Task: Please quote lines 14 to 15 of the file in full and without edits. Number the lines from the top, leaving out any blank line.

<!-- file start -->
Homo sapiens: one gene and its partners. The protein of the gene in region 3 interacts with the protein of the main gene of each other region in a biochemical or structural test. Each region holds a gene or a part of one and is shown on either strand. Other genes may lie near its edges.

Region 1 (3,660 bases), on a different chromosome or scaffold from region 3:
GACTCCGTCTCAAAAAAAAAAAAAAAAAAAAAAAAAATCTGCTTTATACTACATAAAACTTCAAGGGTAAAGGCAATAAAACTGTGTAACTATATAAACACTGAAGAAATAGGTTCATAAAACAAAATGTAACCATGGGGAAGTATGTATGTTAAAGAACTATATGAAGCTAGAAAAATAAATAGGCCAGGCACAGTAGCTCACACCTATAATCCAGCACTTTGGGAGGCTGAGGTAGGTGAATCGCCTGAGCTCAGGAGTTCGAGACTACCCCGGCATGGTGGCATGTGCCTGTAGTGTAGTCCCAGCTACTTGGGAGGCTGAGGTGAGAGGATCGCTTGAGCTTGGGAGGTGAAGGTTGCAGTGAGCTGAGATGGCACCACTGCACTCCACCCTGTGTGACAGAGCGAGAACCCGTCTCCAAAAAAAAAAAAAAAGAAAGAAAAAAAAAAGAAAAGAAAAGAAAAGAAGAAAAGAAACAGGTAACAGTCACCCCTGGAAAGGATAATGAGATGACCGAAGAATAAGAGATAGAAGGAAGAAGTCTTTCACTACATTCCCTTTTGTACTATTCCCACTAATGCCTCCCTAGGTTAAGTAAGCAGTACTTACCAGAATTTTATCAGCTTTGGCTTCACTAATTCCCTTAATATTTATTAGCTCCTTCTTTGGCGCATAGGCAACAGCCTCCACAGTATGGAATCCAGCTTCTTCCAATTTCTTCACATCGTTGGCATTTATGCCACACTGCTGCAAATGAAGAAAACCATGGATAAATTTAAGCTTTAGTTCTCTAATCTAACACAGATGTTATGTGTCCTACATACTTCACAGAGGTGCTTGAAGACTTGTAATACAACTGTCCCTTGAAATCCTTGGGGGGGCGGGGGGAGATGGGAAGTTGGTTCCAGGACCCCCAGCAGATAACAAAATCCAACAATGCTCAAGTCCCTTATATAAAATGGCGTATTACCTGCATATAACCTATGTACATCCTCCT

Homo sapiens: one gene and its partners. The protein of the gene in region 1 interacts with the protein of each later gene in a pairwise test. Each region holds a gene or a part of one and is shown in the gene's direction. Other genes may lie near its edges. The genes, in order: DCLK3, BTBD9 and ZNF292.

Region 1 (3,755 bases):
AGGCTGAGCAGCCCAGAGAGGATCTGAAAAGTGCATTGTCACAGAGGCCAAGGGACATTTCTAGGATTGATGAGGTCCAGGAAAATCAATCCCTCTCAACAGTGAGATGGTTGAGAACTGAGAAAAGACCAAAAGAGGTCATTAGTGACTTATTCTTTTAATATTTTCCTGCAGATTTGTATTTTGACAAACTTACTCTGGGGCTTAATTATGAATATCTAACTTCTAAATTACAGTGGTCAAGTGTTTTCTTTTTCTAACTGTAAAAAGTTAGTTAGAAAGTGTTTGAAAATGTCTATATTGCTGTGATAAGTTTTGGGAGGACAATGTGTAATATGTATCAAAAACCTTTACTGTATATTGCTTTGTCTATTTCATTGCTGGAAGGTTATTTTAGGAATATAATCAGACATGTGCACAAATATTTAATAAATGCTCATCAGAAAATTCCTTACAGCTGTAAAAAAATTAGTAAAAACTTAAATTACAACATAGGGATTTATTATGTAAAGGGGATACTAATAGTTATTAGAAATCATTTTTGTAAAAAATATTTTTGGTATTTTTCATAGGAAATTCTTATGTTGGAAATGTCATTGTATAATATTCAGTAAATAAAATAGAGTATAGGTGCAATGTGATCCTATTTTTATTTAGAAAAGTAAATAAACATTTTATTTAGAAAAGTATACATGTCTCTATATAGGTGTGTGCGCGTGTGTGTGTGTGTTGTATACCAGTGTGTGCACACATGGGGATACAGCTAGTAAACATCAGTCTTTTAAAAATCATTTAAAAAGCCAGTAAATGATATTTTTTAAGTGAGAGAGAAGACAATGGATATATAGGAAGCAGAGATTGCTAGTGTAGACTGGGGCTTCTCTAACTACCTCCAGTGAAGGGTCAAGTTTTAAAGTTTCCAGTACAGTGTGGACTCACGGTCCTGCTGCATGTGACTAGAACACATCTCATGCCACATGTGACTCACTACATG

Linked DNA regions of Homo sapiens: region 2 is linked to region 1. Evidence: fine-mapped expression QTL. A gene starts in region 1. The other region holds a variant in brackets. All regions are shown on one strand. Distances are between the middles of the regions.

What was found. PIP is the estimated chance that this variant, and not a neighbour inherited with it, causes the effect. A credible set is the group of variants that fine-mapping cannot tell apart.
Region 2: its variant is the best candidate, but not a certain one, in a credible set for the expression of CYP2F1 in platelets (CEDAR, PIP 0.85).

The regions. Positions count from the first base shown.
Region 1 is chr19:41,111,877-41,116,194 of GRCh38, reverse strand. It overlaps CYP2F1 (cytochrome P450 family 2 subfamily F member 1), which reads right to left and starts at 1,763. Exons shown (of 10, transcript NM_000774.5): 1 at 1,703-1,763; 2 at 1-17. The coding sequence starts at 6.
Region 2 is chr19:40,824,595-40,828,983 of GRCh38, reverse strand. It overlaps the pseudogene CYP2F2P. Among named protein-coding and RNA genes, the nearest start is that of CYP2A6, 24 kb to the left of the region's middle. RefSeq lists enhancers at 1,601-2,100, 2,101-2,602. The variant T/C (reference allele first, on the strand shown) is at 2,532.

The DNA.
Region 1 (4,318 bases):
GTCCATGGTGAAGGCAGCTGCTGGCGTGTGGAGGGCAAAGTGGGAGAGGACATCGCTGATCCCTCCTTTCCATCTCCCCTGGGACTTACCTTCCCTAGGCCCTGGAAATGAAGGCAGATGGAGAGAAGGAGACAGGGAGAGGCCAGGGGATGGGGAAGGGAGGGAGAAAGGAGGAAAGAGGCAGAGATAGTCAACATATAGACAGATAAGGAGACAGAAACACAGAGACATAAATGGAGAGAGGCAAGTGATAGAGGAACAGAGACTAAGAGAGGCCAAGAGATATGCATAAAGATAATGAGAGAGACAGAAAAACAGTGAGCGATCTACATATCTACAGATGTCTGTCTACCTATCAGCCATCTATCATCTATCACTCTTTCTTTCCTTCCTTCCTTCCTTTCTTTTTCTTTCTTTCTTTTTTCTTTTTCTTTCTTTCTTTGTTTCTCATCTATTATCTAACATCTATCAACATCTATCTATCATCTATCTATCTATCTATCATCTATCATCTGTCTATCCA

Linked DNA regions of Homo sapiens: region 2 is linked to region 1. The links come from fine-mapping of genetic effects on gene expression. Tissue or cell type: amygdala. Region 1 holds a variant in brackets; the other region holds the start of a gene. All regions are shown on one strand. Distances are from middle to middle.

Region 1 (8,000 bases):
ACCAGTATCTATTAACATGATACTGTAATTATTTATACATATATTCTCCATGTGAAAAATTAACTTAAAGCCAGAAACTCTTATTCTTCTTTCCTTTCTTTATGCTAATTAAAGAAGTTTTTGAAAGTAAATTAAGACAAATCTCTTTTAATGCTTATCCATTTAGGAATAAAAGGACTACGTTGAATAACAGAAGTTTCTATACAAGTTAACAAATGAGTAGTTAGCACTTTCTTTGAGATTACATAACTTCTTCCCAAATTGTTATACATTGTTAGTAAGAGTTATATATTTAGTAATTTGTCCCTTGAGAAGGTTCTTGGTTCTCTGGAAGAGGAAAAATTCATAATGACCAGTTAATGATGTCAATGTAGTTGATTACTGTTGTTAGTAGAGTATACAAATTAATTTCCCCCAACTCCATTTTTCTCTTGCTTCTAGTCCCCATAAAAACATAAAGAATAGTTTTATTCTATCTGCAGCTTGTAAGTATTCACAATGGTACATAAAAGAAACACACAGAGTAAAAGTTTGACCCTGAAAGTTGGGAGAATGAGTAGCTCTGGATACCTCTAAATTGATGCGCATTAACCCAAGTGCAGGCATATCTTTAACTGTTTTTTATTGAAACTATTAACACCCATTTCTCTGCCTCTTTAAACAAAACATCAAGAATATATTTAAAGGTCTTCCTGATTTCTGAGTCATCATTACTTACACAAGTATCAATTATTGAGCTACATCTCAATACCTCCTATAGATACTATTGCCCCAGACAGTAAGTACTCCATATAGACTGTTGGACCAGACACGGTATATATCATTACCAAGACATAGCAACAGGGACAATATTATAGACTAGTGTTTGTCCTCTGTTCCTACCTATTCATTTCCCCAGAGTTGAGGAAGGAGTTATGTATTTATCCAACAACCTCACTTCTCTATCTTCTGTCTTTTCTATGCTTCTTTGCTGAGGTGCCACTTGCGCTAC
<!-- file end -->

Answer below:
Region 1 (4,318 bases):
GTCCATGGTGAAGGCAGCTGCTGGCGTGTGGAGGGCAAAGTGGGAGAGGACATCGCTGATCCCTCCTTTCCATCTCCCCTGGGACTTACCTTCCCTAGGCCCTGGAAATGAAGGCAGATGGAGAGAAGGAGACAGGGAGAGGCCAGGGGATGGGGAAGGGAGGGAGAAAGGAGGAAAGAGGCAGAGATAGTCAACATATAGACAGATAAGGAGACAGAAACACAGAGACATAAATGGAGAGAGGCAAGTGATAGAGGAACAGAGACTAAGAGAGGCCAAGAGATATGCATAAAGATAATGAGAGAGACAGAAAAACAGTGAGCGATCTACATATCTACAGATGTCTGTCTACCTATCAGCCATCTATCATCTATCACTCTTTCTTTCCTTCCTTCCTTCCTTTCTTTTTCTTTCTTTCTTTTTTCTTTTTCTTTCTTTCTTTGTTTCTCATCTATTATCTAACATCTATCAACATCTATCTATCATCTATCTATCTATCTATCATCTATCATCTGTCTATCCA